Castelo dos Mouros spans the crest of a granite hill above Sintra. Its walls are long and narrow with towers interpsersed, the stone steps now well worn by heavy tourist footfall. It is one of the region’s must-see attractions and for the cost of 8 euros you can enjoy its rich history, spectacular views and shaded walks.
The castle has grown down the centuries; originally built by the Moors it fell under Portuguese control during the reign of D. Afonso Henriques in 1143. Although the walls and walkways are the most visited portion of the castle, a lot of its more interesting facets lie outside the walls along the cultivated pathways among the Pine, Cedar and Cork Oak trees.
Before you reach the centre of the castle you’ll pass through the narrow guard posts and just beyond them are the ‘Granaries‘, places cut into the rock used first by the Moors as cereal storage and later by the Christians as garbage vessels.
There is currently an archaeological dig at the base of the inner walls investigating remains dating from the Neolithic period (5000 BC). There are remains of houses and a church necropolis with graves.
Further along is the Memorial, built by Ferdinand II as a place to store exhumed skeletons while the church of Saint Peter was being restored. The church was built in the 12th century after the reconquest of Lisbon by King Afonso Henriques.
Just inside the main entrance are Knight’s quarters which have since been used as stables. They stand just behind the reservoir; a huge stone tank with two vents on the roof which harvested rain water and kept it fresh, meaning that the castle’s occupants could withstand heavy and prolonged sieges without having to leave the safety of the walls.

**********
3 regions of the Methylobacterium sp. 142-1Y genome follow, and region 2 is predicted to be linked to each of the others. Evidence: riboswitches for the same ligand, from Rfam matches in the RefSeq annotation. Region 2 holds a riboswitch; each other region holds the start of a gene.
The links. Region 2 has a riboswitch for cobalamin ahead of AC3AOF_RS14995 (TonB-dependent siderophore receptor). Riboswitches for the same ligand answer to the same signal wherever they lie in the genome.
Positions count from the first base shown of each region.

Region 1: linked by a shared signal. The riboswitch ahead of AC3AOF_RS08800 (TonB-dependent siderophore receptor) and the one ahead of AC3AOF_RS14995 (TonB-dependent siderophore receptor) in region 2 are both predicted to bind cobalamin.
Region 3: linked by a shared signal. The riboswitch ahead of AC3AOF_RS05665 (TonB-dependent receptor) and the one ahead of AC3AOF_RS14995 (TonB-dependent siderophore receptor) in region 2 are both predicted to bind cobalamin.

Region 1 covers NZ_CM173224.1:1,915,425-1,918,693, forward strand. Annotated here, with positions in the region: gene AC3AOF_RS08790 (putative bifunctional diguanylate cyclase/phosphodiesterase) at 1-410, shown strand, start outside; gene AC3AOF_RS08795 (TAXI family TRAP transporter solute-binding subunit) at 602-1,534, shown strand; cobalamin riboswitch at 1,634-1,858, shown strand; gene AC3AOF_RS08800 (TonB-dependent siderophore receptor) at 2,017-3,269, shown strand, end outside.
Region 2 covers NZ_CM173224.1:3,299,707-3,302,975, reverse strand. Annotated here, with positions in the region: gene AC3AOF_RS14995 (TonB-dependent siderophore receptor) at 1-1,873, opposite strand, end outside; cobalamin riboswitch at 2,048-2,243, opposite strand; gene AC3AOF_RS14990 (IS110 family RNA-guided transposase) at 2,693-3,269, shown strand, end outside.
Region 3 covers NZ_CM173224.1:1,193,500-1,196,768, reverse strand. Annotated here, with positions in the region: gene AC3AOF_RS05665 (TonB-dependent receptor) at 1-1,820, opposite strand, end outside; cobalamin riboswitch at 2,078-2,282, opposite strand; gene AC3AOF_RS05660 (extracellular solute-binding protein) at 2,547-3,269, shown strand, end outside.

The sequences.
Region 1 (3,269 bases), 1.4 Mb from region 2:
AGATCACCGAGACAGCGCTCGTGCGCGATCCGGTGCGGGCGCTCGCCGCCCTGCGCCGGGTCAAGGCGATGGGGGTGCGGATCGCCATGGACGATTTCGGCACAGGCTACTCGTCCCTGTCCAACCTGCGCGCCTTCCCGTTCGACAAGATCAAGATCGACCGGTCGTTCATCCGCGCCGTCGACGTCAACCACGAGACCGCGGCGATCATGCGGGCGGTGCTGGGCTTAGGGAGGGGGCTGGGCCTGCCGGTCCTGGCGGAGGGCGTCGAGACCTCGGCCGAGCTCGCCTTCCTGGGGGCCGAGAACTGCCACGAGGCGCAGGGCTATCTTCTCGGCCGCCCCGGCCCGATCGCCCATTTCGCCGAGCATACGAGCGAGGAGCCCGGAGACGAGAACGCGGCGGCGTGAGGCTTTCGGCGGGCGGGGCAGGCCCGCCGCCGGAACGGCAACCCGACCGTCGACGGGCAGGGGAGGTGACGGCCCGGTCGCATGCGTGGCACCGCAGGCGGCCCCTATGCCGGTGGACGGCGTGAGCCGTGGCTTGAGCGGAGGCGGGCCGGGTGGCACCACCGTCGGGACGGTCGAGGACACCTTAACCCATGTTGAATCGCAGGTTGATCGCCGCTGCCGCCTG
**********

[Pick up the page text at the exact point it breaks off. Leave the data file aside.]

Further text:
The castle keep lies sits at the northern end of the castle and its thick walls were said to have been able to withstand any attack. From here the walls meander along the hill top and the views are spectacular, a vista that stretches to the Atlantic horizon and Lisbon coast.
Part way along the walls you’ll encounter an alleged secret passage, the use of which is still unclear. Some theorise that it was an escape route while others claim it was used to sneak spies or enemy soldiers into the castle. Whichever the case it’s a very narrow tunnel. Rather them than me crawling through it.
The Royal Tower lies at the southern end of the castle and is called so because King Fernando made it his favourite place to paint. Understandably so, for again, the views from there are nothing short of spectacular; pure inspiration for those with an artistic bent.
Castelo dos Mouros is open all year round with varying times depending on season. In High season it opens between 9:30am and 8pm (with a 7pm cut off for buying tickets), while in low season opening times are between 10am and 6pm (5pm closing time for the ticket office).
For more information visit: www.parquesdesintra.pt
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